The Czech Republic has established advisory and working groups under the OG and line ministries. Their purpose is to support the activities of the government in the area in which they operate and assist in interministerial work and co-ordination.

The Czech Republic has created 16 councils under the OG and a number of advisory and working bodies under line ministries. Most of these were originally created in the OG, but some were recently relocated under line ministries. The Legislative Council of the Government, the State Security Council and the Government Council for Human Rights and the Government Council for Gender Equality (Box 2.12) are some of the key councils that remain under the OG, among many others. These councils differ widely in nature as some are tasked with horizontal themes (legislative, EU affairs, ethics, information society) while others are focused on specific groups. They can help steer and co-ordinate cross-cutting issues from the centre and ensure strategic alignment, but also provide visibility and representation to some minorities and help them address specific issues. Other advisory and working bodies have also been established under line ministries in charge of a specific policy area. An example is the Council of Public Administration. These bodies address horizontal themes, with the responsibility for the ministry in charge of the council to mobilise other ministries, or sectoral themes, such as the Government Council for Energy and Raw Materials Strategy.

The Czech government has established formal Rules of Procedure for their functioning and the establishment of new structures that consist mainly of standard model documents. The working and advisory bodies’ activities are governed by their statute, Rules of Procedure or other binding documents. According to Government Resolution No. 175 of 20 February 2002, members of the government are obliged to create statutes and Rules of Procedure based on model (standardised) documents when establishing new working or advisory bodies. According to the government resolution, as amended by Government Resolution No. 189 of 21 March 2018, chairpersons of working or advisory bodies are obliged to regularly publish annual reports on the activities of the working or advisory body (Government of the Czech Republic, 2018[45]).

There are considerable differences in functions and powers among the existing councils and advisory and working bodies in the Czech Republic. These differences are due to the variety of themes that they cover, some being horizontal, others sectoral, still others relate to the issues faced by specific sub-groups (such as the Roma minority) and the promotion of their interests. This creates large discrepancies in their role and composition, with a focus on expertise in some cases or on representation in others, particularly for the councils related to minorities under the OG and its Department of Human Rights and Protection of Minorities. These councils are examined in more detail in Chapter 1.

These differences across councils also partly stem from the differences in legislative bases, leading to different levels of effectiveness and clarity of the councils’ roles and objectives. For example, the Legislative Council is established by law (Government of the Czech Republic, 1969[3]). It is an apolitical entity as its members are experts such as lawyers, academia, etc., representing themselves in the council, not their profession. This contributes to the council’s prestige and power, bringing expertise to provide legal advice and review for the government. The other councils are established mostly by decree and are composed of ministers, deputy ministers and other senior officials, as well as representatives of civil society, some of which represent specific interests and are more politically driven bodies.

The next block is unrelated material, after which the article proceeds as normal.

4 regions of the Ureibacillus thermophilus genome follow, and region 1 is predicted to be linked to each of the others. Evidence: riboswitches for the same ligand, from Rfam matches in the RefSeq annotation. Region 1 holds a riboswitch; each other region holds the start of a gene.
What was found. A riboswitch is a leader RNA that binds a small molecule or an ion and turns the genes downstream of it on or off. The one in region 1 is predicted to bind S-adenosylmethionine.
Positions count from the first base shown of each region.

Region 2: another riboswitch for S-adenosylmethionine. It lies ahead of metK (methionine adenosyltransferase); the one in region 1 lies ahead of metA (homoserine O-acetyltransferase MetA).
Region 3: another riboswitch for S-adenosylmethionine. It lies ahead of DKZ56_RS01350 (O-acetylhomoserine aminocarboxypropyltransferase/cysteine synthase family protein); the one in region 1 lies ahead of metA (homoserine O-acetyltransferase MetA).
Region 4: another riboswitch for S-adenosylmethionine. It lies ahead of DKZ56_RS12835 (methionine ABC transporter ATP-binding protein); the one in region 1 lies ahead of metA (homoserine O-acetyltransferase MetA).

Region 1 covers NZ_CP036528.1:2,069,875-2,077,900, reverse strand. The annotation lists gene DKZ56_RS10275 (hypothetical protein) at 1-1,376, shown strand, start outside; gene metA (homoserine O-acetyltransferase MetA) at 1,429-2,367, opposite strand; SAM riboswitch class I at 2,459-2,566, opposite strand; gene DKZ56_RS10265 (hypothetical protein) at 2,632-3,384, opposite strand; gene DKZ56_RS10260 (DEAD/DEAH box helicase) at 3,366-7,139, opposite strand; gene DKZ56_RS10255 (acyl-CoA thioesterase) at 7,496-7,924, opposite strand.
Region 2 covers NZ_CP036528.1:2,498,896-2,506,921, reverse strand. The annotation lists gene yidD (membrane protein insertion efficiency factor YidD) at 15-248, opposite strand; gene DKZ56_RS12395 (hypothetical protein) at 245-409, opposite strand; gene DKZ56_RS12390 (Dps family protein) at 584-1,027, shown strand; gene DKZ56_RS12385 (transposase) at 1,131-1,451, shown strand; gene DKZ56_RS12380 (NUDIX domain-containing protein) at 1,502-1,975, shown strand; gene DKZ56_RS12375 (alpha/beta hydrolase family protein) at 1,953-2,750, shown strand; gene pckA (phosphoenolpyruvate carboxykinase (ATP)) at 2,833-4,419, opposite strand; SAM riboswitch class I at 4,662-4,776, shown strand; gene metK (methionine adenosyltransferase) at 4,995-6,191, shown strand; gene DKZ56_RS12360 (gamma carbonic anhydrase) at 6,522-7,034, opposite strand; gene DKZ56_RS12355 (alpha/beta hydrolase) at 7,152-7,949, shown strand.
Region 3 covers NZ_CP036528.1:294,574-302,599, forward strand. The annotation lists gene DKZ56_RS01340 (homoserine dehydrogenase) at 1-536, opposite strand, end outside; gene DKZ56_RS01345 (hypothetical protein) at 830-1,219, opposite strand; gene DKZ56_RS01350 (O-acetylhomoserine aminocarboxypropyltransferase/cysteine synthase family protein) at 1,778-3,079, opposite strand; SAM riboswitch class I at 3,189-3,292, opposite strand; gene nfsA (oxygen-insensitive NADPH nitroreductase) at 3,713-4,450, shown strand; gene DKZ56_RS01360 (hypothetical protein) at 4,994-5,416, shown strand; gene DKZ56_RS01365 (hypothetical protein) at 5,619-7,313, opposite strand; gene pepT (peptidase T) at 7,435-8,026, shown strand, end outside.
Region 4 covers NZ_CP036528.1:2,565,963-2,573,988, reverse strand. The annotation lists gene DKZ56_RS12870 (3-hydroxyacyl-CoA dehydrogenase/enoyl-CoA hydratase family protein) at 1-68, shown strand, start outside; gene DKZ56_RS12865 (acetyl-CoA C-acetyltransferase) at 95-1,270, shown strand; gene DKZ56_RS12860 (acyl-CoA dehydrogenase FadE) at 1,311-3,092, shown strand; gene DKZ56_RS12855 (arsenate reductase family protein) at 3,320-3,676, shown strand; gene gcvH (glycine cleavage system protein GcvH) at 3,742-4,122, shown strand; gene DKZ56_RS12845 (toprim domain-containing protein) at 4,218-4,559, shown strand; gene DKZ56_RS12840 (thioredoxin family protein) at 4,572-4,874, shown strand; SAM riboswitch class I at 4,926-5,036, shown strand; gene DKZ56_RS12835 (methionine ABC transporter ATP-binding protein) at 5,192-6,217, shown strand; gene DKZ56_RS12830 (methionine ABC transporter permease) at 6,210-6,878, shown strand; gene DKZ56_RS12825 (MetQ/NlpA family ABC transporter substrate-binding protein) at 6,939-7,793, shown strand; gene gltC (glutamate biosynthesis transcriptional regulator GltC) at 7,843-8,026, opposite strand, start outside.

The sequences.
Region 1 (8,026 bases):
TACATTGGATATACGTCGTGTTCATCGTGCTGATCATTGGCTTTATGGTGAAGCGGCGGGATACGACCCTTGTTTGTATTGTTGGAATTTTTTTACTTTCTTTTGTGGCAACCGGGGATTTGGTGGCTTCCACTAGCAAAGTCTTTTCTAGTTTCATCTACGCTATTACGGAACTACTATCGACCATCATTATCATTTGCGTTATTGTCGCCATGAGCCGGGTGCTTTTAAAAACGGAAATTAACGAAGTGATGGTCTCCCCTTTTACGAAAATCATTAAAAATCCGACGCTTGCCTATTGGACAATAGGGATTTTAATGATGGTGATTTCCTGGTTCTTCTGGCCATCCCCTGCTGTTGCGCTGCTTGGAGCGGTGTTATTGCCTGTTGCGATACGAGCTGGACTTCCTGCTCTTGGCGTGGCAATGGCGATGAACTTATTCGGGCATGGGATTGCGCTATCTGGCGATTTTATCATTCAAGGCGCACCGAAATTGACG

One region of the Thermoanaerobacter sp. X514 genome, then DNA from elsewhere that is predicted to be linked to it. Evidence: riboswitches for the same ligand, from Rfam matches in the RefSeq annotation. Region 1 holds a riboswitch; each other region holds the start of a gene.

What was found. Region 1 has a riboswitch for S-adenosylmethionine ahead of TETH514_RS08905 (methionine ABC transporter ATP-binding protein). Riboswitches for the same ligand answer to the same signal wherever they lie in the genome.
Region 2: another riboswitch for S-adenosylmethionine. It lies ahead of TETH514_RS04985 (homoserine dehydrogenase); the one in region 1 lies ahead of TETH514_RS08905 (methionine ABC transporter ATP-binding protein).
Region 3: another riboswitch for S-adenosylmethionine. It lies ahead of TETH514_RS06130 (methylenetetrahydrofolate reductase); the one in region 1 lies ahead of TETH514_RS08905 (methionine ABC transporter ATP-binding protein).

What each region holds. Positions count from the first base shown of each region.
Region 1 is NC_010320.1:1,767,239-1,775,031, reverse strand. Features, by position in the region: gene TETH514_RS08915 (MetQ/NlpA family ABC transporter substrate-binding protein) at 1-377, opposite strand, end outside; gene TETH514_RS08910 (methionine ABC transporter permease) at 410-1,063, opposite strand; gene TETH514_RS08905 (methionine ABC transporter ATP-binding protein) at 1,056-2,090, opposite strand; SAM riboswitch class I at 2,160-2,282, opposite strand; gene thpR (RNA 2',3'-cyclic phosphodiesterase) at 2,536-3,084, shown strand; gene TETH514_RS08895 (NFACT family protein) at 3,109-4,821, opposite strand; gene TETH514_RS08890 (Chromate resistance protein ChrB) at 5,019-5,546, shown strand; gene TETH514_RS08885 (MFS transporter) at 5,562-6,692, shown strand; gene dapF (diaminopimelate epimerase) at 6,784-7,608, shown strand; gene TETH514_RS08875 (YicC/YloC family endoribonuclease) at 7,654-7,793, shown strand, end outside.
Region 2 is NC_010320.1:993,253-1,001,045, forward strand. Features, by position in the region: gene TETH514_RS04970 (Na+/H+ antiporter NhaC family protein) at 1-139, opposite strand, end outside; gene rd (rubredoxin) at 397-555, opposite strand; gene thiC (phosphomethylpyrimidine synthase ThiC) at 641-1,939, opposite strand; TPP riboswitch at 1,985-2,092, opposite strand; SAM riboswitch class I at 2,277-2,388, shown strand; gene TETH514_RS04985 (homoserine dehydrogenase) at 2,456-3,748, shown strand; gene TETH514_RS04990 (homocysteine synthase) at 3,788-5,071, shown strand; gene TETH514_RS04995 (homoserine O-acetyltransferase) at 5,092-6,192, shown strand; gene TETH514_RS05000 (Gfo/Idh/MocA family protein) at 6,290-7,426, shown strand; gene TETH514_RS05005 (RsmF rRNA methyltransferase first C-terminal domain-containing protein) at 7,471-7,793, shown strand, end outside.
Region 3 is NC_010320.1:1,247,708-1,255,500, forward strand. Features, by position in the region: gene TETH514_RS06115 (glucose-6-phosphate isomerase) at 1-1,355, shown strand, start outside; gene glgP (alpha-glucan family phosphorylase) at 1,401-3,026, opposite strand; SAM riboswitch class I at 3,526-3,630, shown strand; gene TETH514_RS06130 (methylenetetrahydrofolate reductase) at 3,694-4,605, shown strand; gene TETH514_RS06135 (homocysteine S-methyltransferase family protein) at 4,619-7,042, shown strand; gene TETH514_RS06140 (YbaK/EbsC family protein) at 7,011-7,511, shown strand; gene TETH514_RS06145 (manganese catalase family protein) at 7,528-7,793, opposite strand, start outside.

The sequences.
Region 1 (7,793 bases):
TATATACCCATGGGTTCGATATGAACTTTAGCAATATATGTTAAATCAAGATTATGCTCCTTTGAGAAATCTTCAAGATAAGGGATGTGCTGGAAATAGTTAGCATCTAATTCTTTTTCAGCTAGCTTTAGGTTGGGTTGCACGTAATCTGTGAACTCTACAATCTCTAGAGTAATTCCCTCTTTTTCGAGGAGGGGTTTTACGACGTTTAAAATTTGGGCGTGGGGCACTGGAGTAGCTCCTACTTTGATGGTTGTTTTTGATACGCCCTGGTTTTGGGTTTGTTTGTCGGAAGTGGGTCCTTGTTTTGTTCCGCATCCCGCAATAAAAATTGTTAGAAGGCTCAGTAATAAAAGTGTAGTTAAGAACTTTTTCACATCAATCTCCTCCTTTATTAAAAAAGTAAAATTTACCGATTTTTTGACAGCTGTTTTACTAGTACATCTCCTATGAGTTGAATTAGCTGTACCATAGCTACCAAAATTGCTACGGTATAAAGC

All these bodies have been established as permanent bodies and remain in place when the government changes, making the overall policy advisory system stable. There have been some revisions and transfers of councils in the recent past. However, councils do not change or are not dissolved in line with government priorities or when their mandate has been fulfilled. This creates a proliferation of bodies. The typology between permanent and ad hoc bodies is very common in OECD countries. The Czech Republic could consider distinguishing between those with a clear, timely objective, for instance preparing a strategy or helping the government reach certain objectives linked to its programme, and permanent bodies that support horizontal co-ordination over the long run. While they publish annual reports, reviews of the efficiency and usefulness of these bodies over time are not carried out on a regular basis (OECD, 2017[44]).

Most government councils and bodies do not fulfil the role of interministerial policy co-ordination and alignment on transversal issues and are currently not the fora where policy priorities and key actions are debated and agreed upon. Most of them are tasked with preparing and commenting on strategies, discussing activities on the related topics, and following the implementation of strategies, but do not support high-level decision-making or policy action in their own fields. Their capacity to influence the government agenda is limited. In addition, as reported during interviews, most councils meet two to five times a year, but some do not meet on a regular basis and have not met in more than six months. A number of them have been reported to be more discussion fora than active co-ordination bodies where key policies and measures are aligned, and their integration into decision-making processes is limited in practice. Their composition results in a lack of legitimacy or expertise to co-ordinate and support decision-making. Part of the issue comes from the fact that member organisations, particularly ministries, sometimes send lower level officials than expected who, in some councils, such as the councils under the OG’s Department of Human Rights and Protection of Minorities, cannot take decisions at the council level. In particular, it was reported during interviews that representatives of ministries sent to replace the usual high-level participant (minister or deputy minister) often do not have voting rights, i.e. are not invested with the power to vote in the council on behalf of the minister, making it impossible to take decisions during these meetings.